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Tuesday, October 23, 2007

Rapid tranquilisation in emergency psychiatrie

A single Intramuscular administration of haloperidol (10mg) plus promethazine (50 mg)is the ideal combination for sedating and tranquilizing violent psychotic patients.
In the recent BMJ two randomised controlled trials assess the effectiveness of two antipsychotics: haloperidol and olanzapine.

One trial in Brasil (n= 311) compared 5-10 mg haloperidol intramuscular to the combination of haloperidol (5-10 mg) plus up to 50 mg of promethazine. After 20 minutes significant more patients on the combination were tranquil or asleep compared to haloperidol alone. Moreover, 10 cases of acute dystonia occurred in the haloperidol group. None in the combination group had this side-effect.

One trial in India compared intramuscular olanzapine (10 mg) with haloperidol (10 mg) plus promethazine. This latter combination not only resulted in rapid and effective tranquilisation but also resulted in fewer additional medical interventions within four hours of intervention. No patient experienced dystonia.

intramuscular olanzapine is as good as intramuscular haloperidol plus promethazine if the doctor is willing to take a 20% chance of being called back an hour later to give another dose.

Conclusions about rapid tranquillisation.
Rapid tranquillisation can prevent patients from longer periods of aggression than necessary. These measures can also prevent distressing situations.

From the patient's perspective, being asleep is also less traumatic than being physically restrained. These considerations, and the lower cost, favour the combination of haloperidol-promethazine over olanzapine for the emergency management of violent patients in the developing world.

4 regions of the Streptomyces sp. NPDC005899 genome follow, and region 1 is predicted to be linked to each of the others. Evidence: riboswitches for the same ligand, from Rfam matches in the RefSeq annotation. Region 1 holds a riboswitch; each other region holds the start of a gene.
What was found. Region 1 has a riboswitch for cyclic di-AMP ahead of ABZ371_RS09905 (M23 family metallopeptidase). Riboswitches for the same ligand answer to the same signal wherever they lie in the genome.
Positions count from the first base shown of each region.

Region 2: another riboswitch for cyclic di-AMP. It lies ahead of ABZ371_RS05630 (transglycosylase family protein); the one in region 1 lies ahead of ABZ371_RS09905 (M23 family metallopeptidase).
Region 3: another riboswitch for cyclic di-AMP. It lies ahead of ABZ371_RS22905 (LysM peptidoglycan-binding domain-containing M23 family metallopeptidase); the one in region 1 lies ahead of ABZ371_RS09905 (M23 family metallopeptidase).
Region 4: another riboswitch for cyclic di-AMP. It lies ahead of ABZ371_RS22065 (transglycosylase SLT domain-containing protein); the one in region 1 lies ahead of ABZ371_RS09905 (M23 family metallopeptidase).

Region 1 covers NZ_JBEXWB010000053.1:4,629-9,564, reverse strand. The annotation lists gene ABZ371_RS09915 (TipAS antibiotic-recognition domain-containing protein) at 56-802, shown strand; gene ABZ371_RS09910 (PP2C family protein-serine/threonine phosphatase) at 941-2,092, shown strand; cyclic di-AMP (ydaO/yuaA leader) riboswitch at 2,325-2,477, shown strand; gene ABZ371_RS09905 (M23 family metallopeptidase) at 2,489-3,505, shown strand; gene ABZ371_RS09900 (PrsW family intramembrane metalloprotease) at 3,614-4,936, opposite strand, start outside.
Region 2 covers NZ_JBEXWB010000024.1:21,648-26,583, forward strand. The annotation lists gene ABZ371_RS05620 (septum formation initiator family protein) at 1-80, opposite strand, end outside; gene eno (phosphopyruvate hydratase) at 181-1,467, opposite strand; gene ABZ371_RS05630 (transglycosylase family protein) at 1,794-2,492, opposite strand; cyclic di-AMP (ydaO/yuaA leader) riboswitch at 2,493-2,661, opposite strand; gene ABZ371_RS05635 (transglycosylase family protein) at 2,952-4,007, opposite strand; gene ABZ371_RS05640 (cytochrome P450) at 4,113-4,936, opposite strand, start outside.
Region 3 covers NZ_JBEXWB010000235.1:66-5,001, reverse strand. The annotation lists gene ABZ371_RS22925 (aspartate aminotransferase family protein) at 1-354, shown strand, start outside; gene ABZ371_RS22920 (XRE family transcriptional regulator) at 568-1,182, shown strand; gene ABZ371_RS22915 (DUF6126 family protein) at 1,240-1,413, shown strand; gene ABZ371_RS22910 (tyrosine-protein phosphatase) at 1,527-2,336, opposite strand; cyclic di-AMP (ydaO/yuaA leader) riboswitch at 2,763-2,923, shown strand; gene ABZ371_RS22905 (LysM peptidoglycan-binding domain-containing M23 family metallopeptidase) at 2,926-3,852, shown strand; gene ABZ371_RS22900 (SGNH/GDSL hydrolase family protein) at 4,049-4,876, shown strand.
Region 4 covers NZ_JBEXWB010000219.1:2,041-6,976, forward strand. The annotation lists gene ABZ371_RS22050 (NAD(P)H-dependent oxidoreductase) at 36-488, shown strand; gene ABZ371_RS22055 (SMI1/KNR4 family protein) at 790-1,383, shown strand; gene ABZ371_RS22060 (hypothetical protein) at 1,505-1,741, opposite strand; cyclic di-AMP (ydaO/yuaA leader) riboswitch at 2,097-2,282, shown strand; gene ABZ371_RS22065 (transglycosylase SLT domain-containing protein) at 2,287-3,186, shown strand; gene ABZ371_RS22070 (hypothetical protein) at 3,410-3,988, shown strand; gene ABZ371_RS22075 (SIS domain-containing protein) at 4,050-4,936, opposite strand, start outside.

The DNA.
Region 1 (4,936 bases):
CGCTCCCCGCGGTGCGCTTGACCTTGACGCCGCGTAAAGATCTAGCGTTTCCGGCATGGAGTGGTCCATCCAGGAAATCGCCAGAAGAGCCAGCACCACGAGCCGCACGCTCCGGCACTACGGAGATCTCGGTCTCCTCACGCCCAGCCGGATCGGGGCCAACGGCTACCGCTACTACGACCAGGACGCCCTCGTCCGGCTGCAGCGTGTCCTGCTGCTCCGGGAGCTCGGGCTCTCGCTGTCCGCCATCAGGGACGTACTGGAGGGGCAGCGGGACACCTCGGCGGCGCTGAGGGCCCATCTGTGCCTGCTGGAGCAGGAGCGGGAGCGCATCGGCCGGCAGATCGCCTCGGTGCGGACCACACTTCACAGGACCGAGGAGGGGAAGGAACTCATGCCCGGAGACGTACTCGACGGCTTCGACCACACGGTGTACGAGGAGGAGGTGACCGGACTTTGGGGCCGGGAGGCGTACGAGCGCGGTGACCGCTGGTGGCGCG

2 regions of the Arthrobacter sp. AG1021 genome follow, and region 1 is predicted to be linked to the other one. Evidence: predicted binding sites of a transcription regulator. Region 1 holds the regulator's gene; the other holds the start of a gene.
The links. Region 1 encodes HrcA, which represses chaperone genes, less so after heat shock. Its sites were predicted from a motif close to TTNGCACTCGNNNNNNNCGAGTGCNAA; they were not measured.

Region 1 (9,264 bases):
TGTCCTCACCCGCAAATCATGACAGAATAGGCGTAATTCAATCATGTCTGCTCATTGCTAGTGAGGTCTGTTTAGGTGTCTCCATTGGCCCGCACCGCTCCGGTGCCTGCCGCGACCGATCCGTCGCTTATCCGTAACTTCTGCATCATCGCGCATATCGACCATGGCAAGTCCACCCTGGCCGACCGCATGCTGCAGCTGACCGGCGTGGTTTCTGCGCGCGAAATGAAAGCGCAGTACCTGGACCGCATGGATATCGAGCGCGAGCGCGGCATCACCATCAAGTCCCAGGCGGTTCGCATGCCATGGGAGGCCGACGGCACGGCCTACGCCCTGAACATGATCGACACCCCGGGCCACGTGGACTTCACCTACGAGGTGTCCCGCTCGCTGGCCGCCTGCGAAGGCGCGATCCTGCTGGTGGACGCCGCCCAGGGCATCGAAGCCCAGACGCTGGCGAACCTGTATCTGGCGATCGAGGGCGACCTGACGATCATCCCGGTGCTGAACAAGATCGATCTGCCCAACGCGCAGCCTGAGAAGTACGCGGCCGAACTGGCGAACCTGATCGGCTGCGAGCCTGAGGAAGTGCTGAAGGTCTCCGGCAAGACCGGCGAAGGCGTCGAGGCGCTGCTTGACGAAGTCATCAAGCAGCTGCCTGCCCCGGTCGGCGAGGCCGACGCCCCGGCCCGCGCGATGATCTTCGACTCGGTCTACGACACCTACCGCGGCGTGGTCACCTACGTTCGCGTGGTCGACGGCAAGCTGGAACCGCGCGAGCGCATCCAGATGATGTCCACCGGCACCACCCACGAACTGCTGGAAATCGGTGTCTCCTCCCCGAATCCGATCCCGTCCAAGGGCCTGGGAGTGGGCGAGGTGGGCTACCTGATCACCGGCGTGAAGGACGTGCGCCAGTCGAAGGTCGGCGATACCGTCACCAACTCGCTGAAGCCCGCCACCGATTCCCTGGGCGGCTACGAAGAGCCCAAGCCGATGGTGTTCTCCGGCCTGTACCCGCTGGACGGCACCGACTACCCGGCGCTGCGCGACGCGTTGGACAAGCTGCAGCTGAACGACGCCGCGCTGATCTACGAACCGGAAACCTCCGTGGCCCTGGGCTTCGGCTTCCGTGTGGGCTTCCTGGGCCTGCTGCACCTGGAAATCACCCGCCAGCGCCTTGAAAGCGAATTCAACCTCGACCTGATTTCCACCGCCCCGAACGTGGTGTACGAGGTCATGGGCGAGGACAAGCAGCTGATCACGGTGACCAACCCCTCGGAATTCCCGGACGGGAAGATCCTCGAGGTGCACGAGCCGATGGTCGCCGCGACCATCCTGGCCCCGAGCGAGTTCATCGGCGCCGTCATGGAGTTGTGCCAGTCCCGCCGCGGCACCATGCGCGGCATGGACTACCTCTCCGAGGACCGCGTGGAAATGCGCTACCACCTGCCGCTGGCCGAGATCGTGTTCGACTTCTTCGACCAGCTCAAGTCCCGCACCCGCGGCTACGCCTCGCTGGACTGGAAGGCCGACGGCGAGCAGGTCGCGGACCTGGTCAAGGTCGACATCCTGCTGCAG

This last quote may also be applicable to short staffed ER departments in the Western countries?

Rapid Tranquillisation is not to be confused with rapid neuroleptization. Used in the 70's and 80's of the previous century. This method is now considered obsolete.
literature on the rapid neuroleptization (titration) method with I.M. haloperidol. Most of the approximately 650 predominantly schizophrenic and manic patients represented in the studies calmed down rapidly on medication, and some demonstrated an early reduction in core psychotic symptoms. The initial doses varied widely, ranging from 1 to 30 mg, with a maximum total daily dosage of 100 mg.

There is no evidence that large loading doses of neuroleptics speed or enhance treatment response.

The aim of rapid neuroleptization was reduction of symptoms not tranquillisation which aim is to sedate a violent psychotic patient.

Blogging on Peer-Reviewed Research

Articles discussed:
Rapid tranquillisation in psychiatric emergency settings in Brazil: pragmatic randomised controlled trial of intramuscular haloperidol versus intramuscular haloperidol plus promethazine

Gisele Huf, associate professor1, E S F Coutinho, professor2, C E Adams, associate professor3, for the TREC Collaborative Group
BMJ, doi:10.1136/bmj.39339.448819.AE (published 22 October 2007)

Rapid tranquillisation in psychiatric emergency settings in India: pragmatic randomised controlled trial of intramuscular olanzapine versus intramuscular haloperidol plus promethazine

Nirmal S Raveendran, lecturer1, Prathap Tharyan, professor2, Jacob Alexander, lecturer1, Clive Elliot Adams, associate professor3, for the TREC-India II Collaborative Group
BMJ, doi:10.1136/bmj.39341.608519.BE (published 22 October 2007)

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